So fuck it, 2 week wait it is

Just Your Average Joe 29 October, 2023 1:21 pm

If a referral is rejected then the Person and trust rejecting should be completely liable for any harm that comes from the failure to assess the patient correctly and should be written in the fine print when referral rejected.

If not able to accept this liability then the referral should stand and be seen as the GP who assessed it intended

paul cundy 29 October, 2023 8:04 pm

Dear All,
As above, if a referral is returned I always ask for the GMC number of the clinician who decided to refuse it, so that we can be clear who is responsible for any harm to the patient.
Also what do the GMC think?
Paul C

Richard Greenway 30 October, 2023 4:16 pm

Agree with DT and PC
Too many rejected referrals that aren’t obvious to us in the system, rejected by anonymous clinicians.

Past Caring 30 October, 2023 5:50 pm

The apparatchiks in 2WW office who reject referrals are unlikely to be registered with the GMC, so GPs still carry the medicolegal risk.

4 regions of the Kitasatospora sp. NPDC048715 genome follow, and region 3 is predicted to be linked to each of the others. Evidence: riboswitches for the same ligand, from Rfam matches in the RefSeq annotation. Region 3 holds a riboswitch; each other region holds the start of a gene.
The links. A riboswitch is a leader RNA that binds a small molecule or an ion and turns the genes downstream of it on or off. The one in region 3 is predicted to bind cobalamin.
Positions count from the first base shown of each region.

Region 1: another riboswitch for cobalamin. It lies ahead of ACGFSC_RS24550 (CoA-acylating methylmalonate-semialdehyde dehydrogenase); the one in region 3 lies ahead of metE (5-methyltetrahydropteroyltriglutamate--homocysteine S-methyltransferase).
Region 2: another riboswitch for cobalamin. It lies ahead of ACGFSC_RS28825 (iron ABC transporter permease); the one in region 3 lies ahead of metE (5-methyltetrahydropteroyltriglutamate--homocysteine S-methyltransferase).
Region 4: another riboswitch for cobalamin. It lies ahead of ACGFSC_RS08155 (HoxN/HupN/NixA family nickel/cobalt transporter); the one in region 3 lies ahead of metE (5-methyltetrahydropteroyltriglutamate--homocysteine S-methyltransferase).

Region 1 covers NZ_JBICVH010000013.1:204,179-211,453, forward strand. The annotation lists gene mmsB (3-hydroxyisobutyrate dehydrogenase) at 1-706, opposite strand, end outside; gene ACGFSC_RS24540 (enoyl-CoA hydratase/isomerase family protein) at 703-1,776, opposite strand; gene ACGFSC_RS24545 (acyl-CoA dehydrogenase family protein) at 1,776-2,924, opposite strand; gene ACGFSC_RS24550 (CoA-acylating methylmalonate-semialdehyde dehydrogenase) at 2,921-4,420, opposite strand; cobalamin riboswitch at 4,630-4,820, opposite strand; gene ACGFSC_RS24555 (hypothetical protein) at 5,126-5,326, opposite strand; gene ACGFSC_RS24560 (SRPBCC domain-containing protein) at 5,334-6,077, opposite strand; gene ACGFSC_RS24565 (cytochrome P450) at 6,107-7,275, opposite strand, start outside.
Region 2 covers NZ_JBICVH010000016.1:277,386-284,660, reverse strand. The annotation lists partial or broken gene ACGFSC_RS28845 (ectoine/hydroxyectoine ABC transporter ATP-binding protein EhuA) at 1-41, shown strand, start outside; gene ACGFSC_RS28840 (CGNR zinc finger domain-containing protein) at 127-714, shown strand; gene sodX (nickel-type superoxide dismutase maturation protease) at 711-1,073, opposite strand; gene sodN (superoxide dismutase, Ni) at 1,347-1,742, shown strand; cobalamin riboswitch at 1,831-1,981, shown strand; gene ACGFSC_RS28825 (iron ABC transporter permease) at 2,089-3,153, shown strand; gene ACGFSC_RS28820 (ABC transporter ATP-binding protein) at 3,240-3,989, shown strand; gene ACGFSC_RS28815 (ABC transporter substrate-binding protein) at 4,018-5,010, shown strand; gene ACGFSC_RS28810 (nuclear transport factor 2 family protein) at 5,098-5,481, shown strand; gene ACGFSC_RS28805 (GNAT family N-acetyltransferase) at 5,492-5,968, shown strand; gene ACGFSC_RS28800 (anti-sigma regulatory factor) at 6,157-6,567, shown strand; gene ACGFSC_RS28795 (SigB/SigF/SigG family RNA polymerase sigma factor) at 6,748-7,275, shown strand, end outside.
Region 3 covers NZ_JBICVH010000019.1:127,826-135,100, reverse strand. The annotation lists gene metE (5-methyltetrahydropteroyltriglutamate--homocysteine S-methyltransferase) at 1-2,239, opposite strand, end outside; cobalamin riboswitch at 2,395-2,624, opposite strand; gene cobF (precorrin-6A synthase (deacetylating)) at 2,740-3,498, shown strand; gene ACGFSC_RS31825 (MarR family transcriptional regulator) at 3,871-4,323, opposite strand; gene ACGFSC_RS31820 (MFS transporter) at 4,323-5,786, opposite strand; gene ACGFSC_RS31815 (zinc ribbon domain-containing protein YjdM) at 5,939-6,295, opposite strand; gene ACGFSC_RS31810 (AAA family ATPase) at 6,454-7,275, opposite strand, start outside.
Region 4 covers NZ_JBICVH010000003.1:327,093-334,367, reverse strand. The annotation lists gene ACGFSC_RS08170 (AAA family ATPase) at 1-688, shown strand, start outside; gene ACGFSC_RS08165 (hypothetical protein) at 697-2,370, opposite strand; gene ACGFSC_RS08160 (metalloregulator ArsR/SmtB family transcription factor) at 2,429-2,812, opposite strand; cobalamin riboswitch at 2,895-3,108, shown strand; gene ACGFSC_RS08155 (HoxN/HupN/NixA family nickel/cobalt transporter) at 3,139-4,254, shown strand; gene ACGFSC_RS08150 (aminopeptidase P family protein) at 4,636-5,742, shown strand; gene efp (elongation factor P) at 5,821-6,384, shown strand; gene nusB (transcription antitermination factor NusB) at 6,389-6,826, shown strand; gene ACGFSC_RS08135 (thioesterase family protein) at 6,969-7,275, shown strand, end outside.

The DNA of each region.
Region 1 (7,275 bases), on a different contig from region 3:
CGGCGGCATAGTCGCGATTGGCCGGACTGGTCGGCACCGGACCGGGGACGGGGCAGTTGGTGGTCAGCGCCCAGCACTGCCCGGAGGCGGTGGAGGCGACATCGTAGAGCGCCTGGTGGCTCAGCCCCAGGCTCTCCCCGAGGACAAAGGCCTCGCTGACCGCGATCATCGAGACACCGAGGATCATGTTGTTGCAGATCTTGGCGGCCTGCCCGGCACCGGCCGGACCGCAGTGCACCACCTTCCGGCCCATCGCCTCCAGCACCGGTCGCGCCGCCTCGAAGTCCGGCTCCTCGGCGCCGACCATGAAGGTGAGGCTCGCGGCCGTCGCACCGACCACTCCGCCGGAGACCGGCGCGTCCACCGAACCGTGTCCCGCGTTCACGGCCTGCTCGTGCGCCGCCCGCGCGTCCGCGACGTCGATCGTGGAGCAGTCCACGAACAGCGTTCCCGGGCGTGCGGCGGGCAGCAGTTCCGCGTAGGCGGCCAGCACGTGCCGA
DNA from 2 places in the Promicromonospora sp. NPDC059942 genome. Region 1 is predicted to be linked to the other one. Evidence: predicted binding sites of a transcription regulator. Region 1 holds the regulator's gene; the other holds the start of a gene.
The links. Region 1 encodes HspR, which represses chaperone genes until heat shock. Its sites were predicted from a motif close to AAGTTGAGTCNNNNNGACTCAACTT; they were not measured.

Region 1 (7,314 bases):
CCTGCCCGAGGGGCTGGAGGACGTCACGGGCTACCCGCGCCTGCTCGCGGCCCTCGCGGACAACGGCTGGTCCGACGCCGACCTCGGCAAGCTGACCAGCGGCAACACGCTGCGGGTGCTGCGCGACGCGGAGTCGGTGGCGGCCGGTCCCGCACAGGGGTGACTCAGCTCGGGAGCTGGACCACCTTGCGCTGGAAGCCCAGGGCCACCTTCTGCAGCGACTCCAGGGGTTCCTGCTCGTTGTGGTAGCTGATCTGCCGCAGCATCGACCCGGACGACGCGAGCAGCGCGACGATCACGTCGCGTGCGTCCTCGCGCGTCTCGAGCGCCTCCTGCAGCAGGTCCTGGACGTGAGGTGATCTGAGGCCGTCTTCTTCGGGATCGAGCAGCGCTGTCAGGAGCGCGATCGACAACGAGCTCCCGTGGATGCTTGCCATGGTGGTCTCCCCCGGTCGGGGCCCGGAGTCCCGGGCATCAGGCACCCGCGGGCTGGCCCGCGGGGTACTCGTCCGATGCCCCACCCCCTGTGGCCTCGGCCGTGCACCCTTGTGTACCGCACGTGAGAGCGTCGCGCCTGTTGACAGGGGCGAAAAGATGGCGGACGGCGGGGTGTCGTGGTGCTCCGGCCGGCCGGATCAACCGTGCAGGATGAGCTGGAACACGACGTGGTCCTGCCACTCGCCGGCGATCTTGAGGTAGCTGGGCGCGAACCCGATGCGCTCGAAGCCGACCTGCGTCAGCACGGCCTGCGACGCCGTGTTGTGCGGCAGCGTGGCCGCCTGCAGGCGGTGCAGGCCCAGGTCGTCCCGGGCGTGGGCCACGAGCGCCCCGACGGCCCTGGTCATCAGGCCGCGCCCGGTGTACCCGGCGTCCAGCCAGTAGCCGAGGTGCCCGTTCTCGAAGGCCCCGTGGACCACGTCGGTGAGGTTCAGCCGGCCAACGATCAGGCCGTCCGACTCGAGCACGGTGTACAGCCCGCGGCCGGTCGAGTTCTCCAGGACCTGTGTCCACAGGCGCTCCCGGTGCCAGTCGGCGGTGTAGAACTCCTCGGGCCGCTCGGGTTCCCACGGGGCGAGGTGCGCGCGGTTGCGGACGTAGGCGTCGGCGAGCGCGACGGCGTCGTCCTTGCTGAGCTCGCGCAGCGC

Nicholas Sharvill 29 December, 2023 7:26 pm

Are there GP working for NHSE who have thought up this policy?

Could we ask for a 48 hr turn around for a fee to be earned by the trust with reply and action plan copied directly to the patient ( they /we have a legal right to see notes so include them)

There are inappropriate referrals , so to be fair how can tase be reduced? (for instance Non drs referring things that a GP would manage) The referral rates even by GP varies 10 fold from the high to the low referrer, should this be looked at by someone?
The private sector sees no problem with seeing everyone referred……. and the trust makes money for each referral so why are they so keen to reduce this